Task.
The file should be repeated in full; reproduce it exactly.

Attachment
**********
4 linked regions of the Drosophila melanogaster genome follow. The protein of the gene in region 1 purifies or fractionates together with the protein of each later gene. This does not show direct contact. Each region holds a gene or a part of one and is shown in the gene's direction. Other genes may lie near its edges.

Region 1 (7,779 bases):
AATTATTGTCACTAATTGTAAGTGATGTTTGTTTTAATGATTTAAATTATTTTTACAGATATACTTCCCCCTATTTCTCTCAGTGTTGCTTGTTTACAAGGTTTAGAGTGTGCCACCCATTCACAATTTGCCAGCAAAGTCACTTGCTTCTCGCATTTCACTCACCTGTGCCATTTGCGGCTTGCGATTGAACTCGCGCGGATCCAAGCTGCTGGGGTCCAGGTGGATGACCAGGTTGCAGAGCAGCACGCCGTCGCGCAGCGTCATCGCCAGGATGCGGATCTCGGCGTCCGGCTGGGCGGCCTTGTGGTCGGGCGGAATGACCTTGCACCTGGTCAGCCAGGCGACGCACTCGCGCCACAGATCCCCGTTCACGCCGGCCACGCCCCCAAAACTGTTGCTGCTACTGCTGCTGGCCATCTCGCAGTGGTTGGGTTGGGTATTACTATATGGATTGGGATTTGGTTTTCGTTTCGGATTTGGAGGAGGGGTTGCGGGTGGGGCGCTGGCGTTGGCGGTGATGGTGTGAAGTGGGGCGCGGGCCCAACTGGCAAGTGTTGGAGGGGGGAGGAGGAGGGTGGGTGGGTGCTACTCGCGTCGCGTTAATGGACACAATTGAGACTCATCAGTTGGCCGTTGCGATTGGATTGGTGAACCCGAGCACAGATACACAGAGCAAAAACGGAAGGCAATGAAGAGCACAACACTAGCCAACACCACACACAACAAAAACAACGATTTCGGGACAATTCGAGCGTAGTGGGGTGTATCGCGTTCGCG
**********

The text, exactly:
4 linked regions of the Drosophila melanogaster genome follow. The protein of the gene in region 1 purifies or fractionates together with the protein of each later gene. This does not show direct contact. Each region holds a gene or a part of one and is shown in the gene's direction. Other genes may lie near its edges.

Region 1 (7,779 bases):
AATTATTGTCACTAATTGTAAGTGATGTTTGTTTTAATGATTTAAATTATTTTTACAGATATACTTCCCCCTATTTCTCTCAGTGTTGCTTGTTTACAAGGTTTAGAGTGTGCCACCCATTCACAATTTGCCAGCAAAGTCACTTGCTTCTCGCATTTCACTCACCTGTGCCATTTGCGGCTTGCGATTGAACTCGCGCGGATCCAAGCTGCTGGGGTCCAGGTGGATGACCAGGTTGCAGAGCAGCACGCCGTCGCGCAGCGTCATCGCCAGGATGCGGATCTCGGCGTCCGGCTGGGCGGCCTTGTGGTCGGGCGGAATGACCTTGCACCTGGTCAGCCAGGCGACGCACTCGCGCCACAGATCCCCGTTCACGCCGGCCACGCCCCCAAAACTGTTGCTGCTACTGCTGCTGGCCATCTCGCAGTGGTTGGGTTGGGTATTACTATATGGATTGGGATTTGGTTTTCGTTTCGGATTTGGAGGAGGGGTTGCGGGTGGGGCGCTGGCGTTGGCGGTGATGGTGTGAAGTGGGGCGCGGGCCCAACTGGCAAGTGTTGGAGGGGGGAGGAGGAGGGTGGGTGGGTGCTACTCGCGTCGCGTTAATGGACACAATTGAGACTCATCAGTTGGCCGTTGCGATTGGATTGGTGAACCCGAGCACAGATACACAGAGCAAAAACGGAAGGCAATGAAGAGCACAACACTAGCCAACACCACACACAACAAAAACAACGATTTCGGGACAATTCGAGCGTAGTGGGGTGTATCGCGTTCGCG